Just because a person has a good result, does not mean that they made a smart decision.
Last week I did something that had never done in my previous business career. I walked out of a client meeting because the pain of folly was too severe.
Our team worked hard and smart for a year to bring the owner a highly desirable, but improbable result. We had interacted with three times as many buyers and brokers as a typical successful transaction. As a matter of perspective, our team has a success rate, a batting average, a closing rate, that is about twice the industry average. We got whisper close, less than half a percent apart. The owner wanted a bit more than the market would pay.
After four months and talking with many other brokers, the owner called me back. He said he was to sell now. During the year of COVID it got harder to finance his building. The few sales which appraisers would consider comparable pointed to a lower value. Our team understood that the owner was not likely to receive as much now as he walked away from a year before. Our voicemails had conveyed those headlines before the meeting. With these undeniable facts and confidence my silver throated persuasive abilities, I went for the coffee meeting.
Some of my teammates believed it was a waste of his time and mine to meet with him again. One sage teammate warned that this investor didn’t care what the rest of the world thought, he was only focused on the quite favorable but extremely long shot he desperately wanted.
Our meeting began with good words, and mutually expressed hope. But evidently, the owner either hadn’t listened to our messages or ignored them. His fantasy was more important to him than independent expert opinion or the improbability of finding a rich fool who would overpay.
His property had no special distinguishing features. Even so, he could imagine an all-cash buyer falling in love with his property. That was his “reality.”.
He explained for the third time that he just needed a little bit more. He told me I was good enough to get that bonus value, thus I should get it for him. Market price was below his dignity; appraised value was immaterial. He expected our team to gamble another year and another $4000 of our funds to fulfill his fantasy.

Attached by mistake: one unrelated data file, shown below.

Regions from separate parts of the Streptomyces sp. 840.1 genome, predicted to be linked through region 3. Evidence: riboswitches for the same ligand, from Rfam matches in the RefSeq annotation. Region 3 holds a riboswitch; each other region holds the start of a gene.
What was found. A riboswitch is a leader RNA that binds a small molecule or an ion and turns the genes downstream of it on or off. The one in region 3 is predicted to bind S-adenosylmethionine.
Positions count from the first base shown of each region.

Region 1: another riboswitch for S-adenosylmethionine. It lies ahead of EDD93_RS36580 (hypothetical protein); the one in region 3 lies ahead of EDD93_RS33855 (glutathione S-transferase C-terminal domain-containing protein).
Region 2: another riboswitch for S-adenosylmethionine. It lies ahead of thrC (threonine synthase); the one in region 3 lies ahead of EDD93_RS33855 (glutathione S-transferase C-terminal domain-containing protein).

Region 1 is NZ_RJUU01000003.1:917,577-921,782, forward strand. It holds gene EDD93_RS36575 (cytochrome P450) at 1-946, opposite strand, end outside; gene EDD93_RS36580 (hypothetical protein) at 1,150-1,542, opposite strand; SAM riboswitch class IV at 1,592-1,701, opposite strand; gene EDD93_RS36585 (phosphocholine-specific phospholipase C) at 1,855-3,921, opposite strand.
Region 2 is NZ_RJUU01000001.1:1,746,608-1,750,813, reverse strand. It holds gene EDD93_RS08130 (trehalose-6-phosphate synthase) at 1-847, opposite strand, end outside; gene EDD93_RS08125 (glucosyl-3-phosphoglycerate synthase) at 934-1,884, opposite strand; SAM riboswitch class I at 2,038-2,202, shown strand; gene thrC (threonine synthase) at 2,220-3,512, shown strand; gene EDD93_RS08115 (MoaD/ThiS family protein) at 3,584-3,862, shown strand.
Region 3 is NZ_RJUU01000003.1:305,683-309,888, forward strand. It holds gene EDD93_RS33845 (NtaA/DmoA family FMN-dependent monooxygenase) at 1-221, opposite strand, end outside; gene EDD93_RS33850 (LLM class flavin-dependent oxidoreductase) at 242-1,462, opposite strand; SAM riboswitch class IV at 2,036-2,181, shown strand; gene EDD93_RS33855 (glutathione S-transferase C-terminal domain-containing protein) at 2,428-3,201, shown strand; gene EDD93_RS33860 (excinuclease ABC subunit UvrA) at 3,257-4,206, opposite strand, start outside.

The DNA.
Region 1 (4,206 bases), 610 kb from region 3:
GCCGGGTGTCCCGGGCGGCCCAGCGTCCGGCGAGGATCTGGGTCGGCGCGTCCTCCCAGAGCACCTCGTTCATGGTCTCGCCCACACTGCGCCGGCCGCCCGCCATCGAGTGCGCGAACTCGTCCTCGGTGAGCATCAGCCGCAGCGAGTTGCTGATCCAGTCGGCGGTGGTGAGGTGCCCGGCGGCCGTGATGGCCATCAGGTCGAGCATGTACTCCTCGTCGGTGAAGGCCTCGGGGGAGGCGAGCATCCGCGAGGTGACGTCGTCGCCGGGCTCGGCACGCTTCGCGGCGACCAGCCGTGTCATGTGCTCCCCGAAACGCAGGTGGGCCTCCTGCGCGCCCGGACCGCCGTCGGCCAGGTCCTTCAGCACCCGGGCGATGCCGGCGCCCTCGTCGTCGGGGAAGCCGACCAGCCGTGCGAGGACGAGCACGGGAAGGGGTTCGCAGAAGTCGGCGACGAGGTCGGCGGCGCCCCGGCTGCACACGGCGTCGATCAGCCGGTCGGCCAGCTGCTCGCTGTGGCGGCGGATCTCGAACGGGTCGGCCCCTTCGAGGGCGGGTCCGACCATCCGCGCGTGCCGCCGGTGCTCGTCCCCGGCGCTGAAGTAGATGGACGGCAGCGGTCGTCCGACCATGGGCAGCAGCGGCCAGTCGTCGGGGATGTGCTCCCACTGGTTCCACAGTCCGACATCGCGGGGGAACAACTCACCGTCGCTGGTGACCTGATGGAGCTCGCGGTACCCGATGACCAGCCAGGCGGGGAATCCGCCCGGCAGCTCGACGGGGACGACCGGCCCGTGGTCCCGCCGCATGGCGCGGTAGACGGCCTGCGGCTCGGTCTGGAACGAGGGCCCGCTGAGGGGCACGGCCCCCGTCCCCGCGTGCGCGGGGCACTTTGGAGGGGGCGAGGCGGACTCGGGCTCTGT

He seemed genuinely shocked when I stood up, thanked him for the coffee and wished him well. He may have really believed that if he were persistent enough that he could change my thinking and that I in turn could bend the facts or hypnotize the market. Even though I’m a broker and an only child, I lack those delusions.
In effect, that owner wanted to win the lottery. After all, “someone has to win” and “you can’t win if you don’t play.” That sounds wonderful until you realize that the odds of winning a Powerball jackpot are 1 in 292,201,338.
I wish I remembered the idea of the lottery ticket, and how fluke situations occasionally produce wonderful results for a tiny minority. He confused the rare fluke with sensible probability. He will find a broker who will list his highly desirable property for his fantasy price. Perhaps a rich fool will pay a premium over other buildings of about the same vintage and about the same income in the same census tract.
I doubt it.
We have all taken risks that we knew were against the odds. Now that you’re older and wiser, how do you deal with decisions involving quite favorable but extremely unlikely outcomes?
Terry Moore, CCIM, is the author of Building Legacy Wealth: How to Build Wealth and Live a Life Worth Imitating. Read his “Welcome to My Blog.”